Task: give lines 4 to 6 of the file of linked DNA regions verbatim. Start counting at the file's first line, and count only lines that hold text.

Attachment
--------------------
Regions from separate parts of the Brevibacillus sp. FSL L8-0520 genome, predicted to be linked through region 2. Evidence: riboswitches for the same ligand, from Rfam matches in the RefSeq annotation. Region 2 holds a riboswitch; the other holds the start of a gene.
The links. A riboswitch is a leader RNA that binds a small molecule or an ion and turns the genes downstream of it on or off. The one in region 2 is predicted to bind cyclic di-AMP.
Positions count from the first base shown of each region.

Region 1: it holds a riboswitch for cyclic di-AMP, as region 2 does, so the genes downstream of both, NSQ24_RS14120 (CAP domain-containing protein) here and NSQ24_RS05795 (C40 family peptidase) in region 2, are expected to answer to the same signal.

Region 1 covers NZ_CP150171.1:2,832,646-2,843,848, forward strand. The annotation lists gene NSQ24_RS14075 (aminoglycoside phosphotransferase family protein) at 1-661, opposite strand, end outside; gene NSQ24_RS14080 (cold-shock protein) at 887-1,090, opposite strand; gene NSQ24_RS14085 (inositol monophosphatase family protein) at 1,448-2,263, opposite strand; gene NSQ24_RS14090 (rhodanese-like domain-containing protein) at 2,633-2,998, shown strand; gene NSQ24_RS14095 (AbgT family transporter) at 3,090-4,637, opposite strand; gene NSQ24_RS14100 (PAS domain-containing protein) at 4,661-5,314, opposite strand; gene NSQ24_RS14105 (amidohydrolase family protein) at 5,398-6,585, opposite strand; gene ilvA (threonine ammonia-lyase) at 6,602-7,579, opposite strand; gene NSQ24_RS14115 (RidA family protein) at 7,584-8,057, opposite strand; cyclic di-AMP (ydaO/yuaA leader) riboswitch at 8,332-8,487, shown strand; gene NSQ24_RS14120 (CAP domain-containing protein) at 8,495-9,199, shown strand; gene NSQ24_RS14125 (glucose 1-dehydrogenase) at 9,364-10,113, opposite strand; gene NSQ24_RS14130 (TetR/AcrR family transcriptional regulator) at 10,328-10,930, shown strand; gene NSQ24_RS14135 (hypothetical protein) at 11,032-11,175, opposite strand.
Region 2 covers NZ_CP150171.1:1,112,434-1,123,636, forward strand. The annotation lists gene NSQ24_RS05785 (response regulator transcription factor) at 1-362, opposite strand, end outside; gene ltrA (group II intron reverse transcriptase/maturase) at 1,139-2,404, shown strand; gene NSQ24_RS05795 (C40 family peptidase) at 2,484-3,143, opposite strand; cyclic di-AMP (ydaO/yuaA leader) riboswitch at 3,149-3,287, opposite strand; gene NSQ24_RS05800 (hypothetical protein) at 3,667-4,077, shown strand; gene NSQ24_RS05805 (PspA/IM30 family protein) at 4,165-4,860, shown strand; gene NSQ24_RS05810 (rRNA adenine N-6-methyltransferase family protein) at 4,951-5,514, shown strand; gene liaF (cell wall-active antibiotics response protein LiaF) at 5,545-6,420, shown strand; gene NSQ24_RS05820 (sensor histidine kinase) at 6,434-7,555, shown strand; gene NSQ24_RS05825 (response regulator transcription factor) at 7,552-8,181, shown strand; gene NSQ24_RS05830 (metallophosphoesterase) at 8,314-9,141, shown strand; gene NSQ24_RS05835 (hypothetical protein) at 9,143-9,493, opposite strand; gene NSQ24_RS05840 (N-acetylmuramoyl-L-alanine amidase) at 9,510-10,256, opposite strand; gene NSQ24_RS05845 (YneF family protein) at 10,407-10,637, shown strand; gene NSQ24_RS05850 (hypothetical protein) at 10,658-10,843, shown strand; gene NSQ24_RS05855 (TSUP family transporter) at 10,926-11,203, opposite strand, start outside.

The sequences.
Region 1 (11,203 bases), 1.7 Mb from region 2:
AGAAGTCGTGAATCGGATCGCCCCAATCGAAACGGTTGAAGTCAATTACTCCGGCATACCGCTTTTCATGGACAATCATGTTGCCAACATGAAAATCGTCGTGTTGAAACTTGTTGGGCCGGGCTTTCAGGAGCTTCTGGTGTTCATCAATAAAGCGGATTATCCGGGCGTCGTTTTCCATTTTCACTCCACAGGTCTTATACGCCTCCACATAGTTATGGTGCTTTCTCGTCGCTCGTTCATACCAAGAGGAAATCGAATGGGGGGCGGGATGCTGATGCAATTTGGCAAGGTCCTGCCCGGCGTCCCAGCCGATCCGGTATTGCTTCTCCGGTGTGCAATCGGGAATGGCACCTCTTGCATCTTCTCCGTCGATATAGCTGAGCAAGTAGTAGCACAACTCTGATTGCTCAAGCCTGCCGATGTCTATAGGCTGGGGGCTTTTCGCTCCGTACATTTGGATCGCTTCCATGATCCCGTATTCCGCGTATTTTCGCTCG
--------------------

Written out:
Region 1: it holds a riboswitch for cyclic di-AMP, as region 2 does, so the genes downstream of both, NSQ24_RS14120 (CAP domain-containing protein) here and NSQ24_RS05795 (C40 family peptidase) in region 2, are expected to answer to the same signal.

Region 1 covers NZ_CP150171.1:2,832,646-2,843,848, forward strand. The annotation lists gene NSQ24_RS14075 (aminoglycoside phosphotransferase family protein) at 1-661, opposite strand, end outside; gene NSQ24_RS14080 (cold-shock protein) at 887-1,090, opposite strand; gene NSQ24_RS14085 (inositol monophosphatase family protein) at 1,448-2,263, opposite strand; gene NSQ24_RS14090 (rhodanese-like domain-containing protein) at 2,633-2,998, shown strand; gene NSQ24_RS14095 (AbgT family transporter) at 3,090-4,637, opposite strand; gene NSQ24_RS14100 (PAS domain-containing protein) at 4,661-5,314, opposite strand; gene NSQ24_RS14105 (amidohydrolase family protein) at 5,398-6,585, opposite strand; gene ilvA (threonine ammonia-lyase) at 6,602-7,579, opposite strand; gene NSQ24_RS14115 (RidA family protein) at 7,584-8,057, opposite strand; cyclic di-AMP (ydaO/yuaA leader) riboswitch at 8,332-8,487, shown strand; gene NSQ24_RS14120 (CAP domain-containing protein) at 8,495-9,199, shown strand; gene NSQ24_RS14125 (glucose 1-dehydrogenase) at 9,364-10,113, opposite strand; gene NSQ24_RS14130 (TetR/AcrR family transcriptional regulator) at 10,328-10,930, shown strand; gene NSQ24_RS14135 (hypothetical protein) at 11,032-11,175, opposite strand.
Region 2 covers NZ_CP150171.1:1,112,434-1,123,636, forward strand. The annotation lists gene NSQ24_RS05785 (response regulator transcription factor) at 1-362, opposite strand, end outside; gene ltrA (group II intron reverse transcriptase/maturase) at 1,139-2,404, shown strand; gene NSQ24_RS05795 (C40 family peptidase) at 2,484-3,143, opposite strand; cyclic di-AMP (ydaO/yuaA leader) riboswitch at 3,149-3,287, opposite strand; gene NSQ24_RS05800 (hypothetical protein) at 3,667-4,077, shown strand; gene NSQ24_RS05805 (PspA/IM30 family protein) at 4,165-4,860, shown strand; gene NSQ24_RS05810 (rRNA adenine N-6-methyltransferase family protein) at 4,951-5,514, shown strand; gene liaF (cell wall-active antibiotics response protein LiaF) at 5,545-6,420, shown strand; gene NSQ24_RS05820 (sensor histidine kinase) at 6,434-7,555, shown strand; gene NSQ24_RS05825 (response regulator transcription factor) at 7,552-8,181, shown strand; gene NSQ24_RS05830 (metallophosphoesterase) at 8,314-9,141, shown strand; gene NSQ24_RS05835 (hypothetical protein) at 9,143-9,493, opposite strand; gene NSQ24_RS05840 (N-acetylmuramoyl-L-alanine amidase) at 9,510-10,256, opposite strand; gene NSQ24_RS05845 (YneF family protein) at 10,407-10,637, shown strand; gene NSQ24_RS05850 (hypothetical protein) at 10,658-10,843, shown strand; gene NSQ24_RS05855 (TSUP family transporter) at 10,926-11,203, opposite strand, start outside.